Thomas Dekker’s Jack Goes Home opens on a shot of Jack (Rory Culkin) staring directly into the camera as he solemnly intones a ponderous poem filled with lines like “Shattered pieces of elusive memory steeped in pixelated streaks and auto-tracked frames.” When his poem is interrupted by a co-worker for a bit of office banter, we learn that Jack is one of those pedantic assholes who enjoys picking semantic arguments with people over their use of words like “bro.” This is a singularly unappealing introduction to a character whose psychological terrain will be the film’s primary subject, establishing him as pretentious, off-putting, and not nearly as clever as he thinks he is.
After Jack learns that his father has died in a car crash, he travels back home to stay with his mother, Teresa (Lin Shaye), as she recovers from injuries suffered in the same accident. Jack is at first unfazed by the tragedy: “We live, we drive, we crash, we die,” he blankly tells his girlfriend, Cleo (Britt Robertson). But it quickly becomes clear that his cold exterior is masking a fractured psychology wracked by grief. At home, he will discover dark family secrets that only exacerbate his deteriorating mental state.
The film veers almost at random from ghost story to family drama to erotic thriller to black comedy.
Dekker lards up Jack Goes Home’s narrative with enough shocking revelations for three movies, all while cycling through about a dozen different tonal approaches, veering almost at random from ghost story to family drama to erotic thriller to black comedy. But he always lapses back into a study of Jack’s fundamentally incoherent psyche. Ultimately, it feels like Dekker has reverse-engineered Jack from all the sundry plot twists, dream sequences, and one-liners he wanted to include. Culkin does his best with the part, bringing an icy intensity to the role that seems partially modeled on Jake Gyllenhaal’s Nightcrawler performance, but he’s saddled with a character that flits through as many permutations as the film’s tone. Dekker attempts to provide an explanation for Jack’s inconsistencies in the form of a ludicrous final plot twist, but even that can’t make sense out of the mess that’s preceded it.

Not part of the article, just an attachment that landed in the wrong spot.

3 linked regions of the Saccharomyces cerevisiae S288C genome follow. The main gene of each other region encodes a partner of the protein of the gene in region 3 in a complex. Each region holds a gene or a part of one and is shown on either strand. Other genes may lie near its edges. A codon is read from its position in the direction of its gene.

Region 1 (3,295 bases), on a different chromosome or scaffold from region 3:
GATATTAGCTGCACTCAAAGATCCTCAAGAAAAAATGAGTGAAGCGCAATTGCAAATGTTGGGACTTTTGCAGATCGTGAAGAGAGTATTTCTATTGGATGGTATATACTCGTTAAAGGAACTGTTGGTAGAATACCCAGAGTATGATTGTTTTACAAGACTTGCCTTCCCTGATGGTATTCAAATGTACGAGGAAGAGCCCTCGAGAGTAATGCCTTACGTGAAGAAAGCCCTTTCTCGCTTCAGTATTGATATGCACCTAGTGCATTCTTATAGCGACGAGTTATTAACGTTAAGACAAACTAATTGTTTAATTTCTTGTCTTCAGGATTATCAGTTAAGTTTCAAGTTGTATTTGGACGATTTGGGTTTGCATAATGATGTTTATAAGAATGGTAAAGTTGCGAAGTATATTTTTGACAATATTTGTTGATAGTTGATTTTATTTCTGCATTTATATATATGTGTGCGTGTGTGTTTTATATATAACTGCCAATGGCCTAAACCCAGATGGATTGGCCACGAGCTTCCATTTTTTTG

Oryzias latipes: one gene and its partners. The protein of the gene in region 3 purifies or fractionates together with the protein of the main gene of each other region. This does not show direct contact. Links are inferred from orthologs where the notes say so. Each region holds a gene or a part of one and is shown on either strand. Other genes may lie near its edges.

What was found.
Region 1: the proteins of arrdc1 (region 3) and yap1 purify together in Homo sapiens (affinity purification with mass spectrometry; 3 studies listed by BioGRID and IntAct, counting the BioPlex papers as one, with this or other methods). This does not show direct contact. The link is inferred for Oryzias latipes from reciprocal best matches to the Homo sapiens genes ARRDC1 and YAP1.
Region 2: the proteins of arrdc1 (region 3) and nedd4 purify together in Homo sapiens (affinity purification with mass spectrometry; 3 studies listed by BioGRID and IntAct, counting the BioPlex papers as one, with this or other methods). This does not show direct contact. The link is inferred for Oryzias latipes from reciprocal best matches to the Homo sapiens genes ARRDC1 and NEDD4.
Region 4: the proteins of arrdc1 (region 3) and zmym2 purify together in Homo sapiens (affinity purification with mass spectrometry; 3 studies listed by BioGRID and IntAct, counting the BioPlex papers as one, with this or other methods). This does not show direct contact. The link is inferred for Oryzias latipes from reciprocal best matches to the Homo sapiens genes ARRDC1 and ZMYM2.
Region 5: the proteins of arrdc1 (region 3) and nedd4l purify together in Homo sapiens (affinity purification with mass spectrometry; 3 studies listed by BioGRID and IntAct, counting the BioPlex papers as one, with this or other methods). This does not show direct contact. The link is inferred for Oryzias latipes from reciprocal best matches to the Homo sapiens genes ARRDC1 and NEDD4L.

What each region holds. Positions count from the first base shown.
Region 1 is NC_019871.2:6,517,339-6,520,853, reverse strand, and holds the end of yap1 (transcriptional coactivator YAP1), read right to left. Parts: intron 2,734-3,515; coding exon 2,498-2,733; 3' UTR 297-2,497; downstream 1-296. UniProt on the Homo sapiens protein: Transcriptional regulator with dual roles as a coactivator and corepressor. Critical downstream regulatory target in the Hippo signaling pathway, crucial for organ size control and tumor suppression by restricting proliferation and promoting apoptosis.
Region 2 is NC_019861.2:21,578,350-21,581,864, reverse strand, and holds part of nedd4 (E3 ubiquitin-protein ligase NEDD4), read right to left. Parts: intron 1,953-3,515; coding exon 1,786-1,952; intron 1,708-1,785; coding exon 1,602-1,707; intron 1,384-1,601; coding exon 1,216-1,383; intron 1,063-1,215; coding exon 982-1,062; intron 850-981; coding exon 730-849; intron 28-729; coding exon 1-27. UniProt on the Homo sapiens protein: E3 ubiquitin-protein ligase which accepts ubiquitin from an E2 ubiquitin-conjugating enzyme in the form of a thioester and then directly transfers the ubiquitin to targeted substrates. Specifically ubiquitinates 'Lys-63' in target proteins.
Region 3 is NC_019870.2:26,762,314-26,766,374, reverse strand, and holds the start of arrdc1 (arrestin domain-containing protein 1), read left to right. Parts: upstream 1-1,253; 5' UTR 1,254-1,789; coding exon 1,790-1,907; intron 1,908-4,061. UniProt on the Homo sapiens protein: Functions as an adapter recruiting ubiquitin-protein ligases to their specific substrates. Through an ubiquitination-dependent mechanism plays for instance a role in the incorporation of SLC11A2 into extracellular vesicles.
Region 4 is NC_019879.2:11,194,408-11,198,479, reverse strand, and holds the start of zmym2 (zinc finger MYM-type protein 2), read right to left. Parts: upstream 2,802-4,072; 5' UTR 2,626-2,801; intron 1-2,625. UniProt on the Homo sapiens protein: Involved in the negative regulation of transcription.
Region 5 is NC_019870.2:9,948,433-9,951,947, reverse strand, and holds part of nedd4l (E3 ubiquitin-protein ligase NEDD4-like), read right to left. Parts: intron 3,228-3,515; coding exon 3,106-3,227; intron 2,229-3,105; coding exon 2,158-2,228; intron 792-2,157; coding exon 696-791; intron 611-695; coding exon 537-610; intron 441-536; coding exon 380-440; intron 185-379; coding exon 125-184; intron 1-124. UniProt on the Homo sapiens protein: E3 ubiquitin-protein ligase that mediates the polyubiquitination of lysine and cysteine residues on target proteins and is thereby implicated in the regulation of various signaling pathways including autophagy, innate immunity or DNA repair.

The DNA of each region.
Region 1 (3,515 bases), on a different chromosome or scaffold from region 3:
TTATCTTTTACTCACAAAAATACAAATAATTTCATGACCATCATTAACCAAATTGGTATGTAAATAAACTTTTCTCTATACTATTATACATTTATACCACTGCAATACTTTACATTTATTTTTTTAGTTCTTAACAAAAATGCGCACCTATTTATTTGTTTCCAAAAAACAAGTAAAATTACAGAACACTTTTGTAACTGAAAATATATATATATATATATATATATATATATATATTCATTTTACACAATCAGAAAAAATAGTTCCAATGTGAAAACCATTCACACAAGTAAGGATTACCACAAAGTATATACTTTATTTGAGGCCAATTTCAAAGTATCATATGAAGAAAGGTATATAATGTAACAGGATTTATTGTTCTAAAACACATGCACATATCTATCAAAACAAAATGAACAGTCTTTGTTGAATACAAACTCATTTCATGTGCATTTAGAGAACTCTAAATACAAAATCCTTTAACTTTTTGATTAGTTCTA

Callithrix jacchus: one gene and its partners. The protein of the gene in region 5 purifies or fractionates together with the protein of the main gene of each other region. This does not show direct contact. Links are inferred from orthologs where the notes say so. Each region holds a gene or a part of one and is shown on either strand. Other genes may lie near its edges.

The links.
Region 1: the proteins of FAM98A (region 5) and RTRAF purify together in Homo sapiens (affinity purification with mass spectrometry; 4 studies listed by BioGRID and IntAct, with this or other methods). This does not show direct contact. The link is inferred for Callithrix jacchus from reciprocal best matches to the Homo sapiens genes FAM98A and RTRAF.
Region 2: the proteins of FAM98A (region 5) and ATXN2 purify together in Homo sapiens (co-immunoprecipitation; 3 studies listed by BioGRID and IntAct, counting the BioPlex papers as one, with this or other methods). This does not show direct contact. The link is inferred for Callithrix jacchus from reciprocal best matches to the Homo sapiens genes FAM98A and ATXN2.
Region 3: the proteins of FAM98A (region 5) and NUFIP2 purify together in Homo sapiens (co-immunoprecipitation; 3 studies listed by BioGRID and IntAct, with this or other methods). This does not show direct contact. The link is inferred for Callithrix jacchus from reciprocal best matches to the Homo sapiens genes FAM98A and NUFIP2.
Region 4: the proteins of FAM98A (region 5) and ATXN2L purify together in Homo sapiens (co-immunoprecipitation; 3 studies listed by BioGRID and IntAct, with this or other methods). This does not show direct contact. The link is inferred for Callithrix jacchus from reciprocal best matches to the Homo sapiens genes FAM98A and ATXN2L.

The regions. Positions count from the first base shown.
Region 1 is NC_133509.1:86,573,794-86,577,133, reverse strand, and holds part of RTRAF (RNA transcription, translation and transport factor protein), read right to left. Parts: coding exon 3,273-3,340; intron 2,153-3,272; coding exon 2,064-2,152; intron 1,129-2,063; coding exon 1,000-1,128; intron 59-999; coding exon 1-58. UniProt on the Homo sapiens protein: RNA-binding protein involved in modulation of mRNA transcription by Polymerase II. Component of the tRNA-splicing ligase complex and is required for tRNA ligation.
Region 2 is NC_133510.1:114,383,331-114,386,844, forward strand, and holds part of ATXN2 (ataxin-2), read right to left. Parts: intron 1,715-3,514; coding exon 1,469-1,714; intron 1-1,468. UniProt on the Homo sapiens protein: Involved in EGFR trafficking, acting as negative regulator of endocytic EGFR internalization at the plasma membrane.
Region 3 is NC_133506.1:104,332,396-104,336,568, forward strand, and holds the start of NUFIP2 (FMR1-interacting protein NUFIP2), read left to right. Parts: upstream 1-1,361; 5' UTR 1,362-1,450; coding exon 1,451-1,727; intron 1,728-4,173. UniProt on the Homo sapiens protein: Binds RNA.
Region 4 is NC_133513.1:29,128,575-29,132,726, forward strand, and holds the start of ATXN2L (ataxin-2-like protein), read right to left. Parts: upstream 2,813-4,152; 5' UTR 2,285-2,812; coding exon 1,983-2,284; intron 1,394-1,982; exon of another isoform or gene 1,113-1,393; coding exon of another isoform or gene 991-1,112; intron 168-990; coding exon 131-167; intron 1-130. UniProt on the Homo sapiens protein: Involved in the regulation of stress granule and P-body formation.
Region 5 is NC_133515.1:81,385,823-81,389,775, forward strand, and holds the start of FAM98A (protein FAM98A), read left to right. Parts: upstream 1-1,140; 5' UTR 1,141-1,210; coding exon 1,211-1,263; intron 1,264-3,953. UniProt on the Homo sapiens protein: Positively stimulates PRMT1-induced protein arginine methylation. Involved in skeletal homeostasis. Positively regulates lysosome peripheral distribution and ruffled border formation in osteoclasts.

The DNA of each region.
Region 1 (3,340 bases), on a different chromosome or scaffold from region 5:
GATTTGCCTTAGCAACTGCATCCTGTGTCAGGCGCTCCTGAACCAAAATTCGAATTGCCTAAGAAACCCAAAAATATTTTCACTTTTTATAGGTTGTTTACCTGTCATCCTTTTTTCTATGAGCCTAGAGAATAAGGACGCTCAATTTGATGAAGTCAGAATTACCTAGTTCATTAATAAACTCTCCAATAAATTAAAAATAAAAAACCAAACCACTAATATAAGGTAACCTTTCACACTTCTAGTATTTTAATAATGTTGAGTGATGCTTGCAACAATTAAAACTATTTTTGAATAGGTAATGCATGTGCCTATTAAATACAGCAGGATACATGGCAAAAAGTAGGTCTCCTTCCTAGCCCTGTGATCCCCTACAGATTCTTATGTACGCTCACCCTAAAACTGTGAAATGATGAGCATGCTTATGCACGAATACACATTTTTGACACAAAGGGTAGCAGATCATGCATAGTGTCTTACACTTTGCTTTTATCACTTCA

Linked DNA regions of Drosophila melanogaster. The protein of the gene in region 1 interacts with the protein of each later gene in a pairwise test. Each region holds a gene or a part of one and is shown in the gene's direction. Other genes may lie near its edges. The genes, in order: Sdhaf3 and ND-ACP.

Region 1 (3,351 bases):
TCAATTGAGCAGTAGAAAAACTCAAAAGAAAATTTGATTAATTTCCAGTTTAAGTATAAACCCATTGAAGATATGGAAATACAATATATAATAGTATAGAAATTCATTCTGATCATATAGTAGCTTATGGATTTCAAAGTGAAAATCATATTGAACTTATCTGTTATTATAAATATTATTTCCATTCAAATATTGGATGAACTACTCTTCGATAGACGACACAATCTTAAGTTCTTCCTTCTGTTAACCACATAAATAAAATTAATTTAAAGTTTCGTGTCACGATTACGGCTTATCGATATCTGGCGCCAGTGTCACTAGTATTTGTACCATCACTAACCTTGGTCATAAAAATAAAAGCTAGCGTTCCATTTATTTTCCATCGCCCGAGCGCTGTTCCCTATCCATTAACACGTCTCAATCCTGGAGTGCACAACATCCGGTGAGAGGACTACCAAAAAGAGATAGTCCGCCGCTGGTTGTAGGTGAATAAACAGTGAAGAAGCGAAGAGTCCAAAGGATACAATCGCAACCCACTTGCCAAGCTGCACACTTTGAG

The film’s genre hopping and preposterous plotting might not be so bad if Dekker seemed like he was having more fun directing it all. In its better moments, like the scenes that pit Jack against his mother in increasingly hysterical confrontations, Jack Goes Home suggests the fever-pitched outlandishness of 1970s horror films like Alice, Sweet Alice and The Baby, but more often Dekker resorts to talky, rhythm-less dialogue scenes filmed in bland, undifferentiated close-ups. This under-directed muddle is punctuated by over-directed dream sequences and scare scenes that lean heavily on images cribbed from horror classics like Repulsion and Suspiria.
Jack’s opening poem ends with two questions: “Who are you? And what am I?” Dekker might very well have asked himself the same thing because, as a director, he’s ultimately just like Jack: He has no idea who he is.